Disloc [9] + sparse pose estimation (SparsePE) [51]. We next compare with the state-of-the-art image retrieval-based localization method. Disloc represents images using bag-of-visual-words with Hamming-Embedding [31] while also taking local descriptor space density into account. We use a publicly available implementation [54] of Disloc with a 200K vocabulary trained on affine covariant features [45], described by RootSIFT [7], extracted from the database images of our indoor dataset. The top-100 candidate images shortlisted by Disloc are re-ranked by spatial verification [51] using (sparse) affine covariant features [45]. The ratio test [42] was not applied here as it was removing too many features that need to be retained in the indoor scenario. Using the inliers, the 6DoF query pose is computed with P3P-LO-RANSAC [37]. To make a fair comparison, we use exactly the same features and P3P-LO-RANSAC for pose estimation as the direct 2D-3D matching method described above. As shown in table 2, Disloc [9]+SparsePE [51] results in a performance gain compared to Direct 2D-3D matching [55]. This can be attributed to the image retrieval step that discounts burst of repetitive features. However, the results are still significantly worse compared to our InLoc approach.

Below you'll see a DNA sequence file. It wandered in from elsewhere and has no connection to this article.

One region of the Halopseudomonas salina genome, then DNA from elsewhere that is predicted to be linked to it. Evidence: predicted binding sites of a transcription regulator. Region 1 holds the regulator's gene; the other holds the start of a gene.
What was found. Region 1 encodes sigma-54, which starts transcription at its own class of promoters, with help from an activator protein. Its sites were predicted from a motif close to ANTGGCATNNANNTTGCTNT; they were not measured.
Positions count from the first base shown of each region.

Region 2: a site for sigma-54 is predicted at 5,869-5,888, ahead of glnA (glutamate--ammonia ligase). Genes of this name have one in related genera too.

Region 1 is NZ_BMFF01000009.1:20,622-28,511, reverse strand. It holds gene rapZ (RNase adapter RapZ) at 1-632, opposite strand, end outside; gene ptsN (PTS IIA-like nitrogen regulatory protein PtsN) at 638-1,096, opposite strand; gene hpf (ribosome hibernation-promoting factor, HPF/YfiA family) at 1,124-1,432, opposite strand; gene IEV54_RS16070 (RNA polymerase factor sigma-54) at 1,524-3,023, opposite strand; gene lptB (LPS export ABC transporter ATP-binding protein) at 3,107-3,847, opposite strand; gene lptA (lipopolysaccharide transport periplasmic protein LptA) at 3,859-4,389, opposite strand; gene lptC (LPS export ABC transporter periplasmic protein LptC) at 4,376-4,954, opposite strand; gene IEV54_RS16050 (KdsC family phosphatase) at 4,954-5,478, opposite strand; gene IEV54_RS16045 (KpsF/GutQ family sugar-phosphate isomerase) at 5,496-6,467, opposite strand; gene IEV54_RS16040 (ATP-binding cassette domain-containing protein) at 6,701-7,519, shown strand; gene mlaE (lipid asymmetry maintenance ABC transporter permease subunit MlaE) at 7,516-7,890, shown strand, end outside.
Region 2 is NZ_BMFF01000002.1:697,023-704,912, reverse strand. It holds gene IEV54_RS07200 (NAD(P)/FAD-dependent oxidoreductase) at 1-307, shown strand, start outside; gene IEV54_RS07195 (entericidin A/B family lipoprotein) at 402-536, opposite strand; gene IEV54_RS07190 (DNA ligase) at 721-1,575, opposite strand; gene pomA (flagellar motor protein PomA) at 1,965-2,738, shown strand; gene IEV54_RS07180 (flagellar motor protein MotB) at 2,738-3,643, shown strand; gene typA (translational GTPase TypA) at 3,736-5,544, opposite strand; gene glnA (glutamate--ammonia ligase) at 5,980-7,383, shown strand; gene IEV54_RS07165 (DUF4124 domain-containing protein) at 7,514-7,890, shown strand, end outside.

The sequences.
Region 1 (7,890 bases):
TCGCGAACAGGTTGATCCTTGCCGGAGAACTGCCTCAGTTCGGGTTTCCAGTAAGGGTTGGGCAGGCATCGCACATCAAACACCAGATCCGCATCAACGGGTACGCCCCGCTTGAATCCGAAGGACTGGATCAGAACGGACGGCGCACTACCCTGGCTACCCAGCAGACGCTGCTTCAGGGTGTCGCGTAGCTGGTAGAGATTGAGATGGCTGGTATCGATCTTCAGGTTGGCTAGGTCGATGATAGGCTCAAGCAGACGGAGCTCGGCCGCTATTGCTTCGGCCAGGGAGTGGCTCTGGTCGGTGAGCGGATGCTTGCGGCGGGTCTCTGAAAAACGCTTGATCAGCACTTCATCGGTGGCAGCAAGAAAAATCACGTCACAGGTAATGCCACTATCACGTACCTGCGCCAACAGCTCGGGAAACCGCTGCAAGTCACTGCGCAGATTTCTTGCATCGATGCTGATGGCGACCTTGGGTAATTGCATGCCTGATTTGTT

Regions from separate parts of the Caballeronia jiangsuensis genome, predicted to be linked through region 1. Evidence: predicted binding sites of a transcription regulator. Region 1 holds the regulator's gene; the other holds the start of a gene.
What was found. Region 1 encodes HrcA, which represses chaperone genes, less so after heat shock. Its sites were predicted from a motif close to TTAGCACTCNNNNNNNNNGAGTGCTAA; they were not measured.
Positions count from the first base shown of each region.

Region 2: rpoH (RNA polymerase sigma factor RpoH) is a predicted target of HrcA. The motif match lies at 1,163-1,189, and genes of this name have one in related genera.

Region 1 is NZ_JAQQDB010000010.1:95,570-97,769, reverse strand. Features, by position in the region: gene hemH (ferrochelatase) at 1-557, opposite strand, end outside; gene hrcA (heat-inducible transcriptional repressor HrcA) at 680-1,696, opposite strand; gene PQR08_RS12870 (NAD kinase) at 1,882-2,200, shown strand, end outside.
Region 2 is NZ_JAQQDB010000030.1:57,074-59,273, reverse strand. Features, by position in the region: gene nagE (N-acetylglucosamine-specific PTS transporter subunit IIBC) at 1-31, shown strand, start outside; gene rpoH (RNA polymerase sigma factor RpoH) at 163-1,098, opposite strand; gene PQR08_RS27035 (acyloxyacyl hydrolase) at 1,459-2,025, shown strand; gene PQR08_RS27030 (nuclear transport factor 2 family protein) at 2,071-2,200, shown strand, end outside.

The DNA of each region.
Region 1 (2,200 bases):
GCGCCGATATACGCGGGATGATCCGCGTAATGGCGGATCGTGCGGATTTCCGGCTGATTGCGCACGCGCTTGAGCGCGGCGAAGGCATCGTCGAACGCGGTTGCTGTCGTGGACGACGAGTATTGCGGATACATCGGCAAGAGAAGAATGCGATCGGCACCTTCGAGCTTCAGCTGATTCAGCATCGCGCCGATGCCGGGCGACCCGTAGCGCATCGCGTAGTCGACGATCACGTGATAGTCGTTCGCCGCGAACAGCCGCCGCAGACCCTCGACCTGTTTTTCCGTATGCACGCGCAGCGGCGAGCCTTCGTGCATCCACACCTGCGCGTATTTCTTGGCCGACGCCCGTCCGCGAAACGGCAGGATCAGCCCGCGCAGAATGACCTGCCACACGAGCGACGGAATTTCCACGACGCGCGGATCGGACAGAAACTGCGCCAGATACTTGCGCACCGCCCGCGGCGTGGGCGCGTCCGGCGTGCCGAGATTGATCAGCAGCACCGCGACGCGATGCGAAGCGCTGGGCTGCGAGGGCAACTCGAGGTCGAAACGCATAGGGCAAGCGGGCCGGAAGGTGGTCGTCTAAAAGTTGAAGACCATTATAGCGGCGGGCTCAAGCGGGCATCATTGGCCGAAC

NetVLAD [6] + sparse pose estimation (SparsePE) [51]. We also evaluate a variation of the above image retrieval-based localization method. Here the candidate shortlist is obtained by NetVLAD [6], which is then re-ranked using SparsePE [51], followed by pose estimation using P3P-LO-RANSAC [37]. This is a strong baseline building on the state-of-the-art place recognition results obtained by [6]. Interestingly, as shown in table 2, there is no significant difference between NetVLAD+SparsePE and DisLoc+SparsePE, which is in line with results reported in outdoor settings [57]. Yet, NetVLAD outperforms DisLoc ( at the localization accuracy of 0.5m) before re-ranking via SparsePE (c.f. figure 5) in this indoor setting (see also figure 4). Overall, both methods, even though they represent the state-of-the-art in outdoor localization, still perform significantly worse than our proposed approach based on dense feature matching and view synthesis.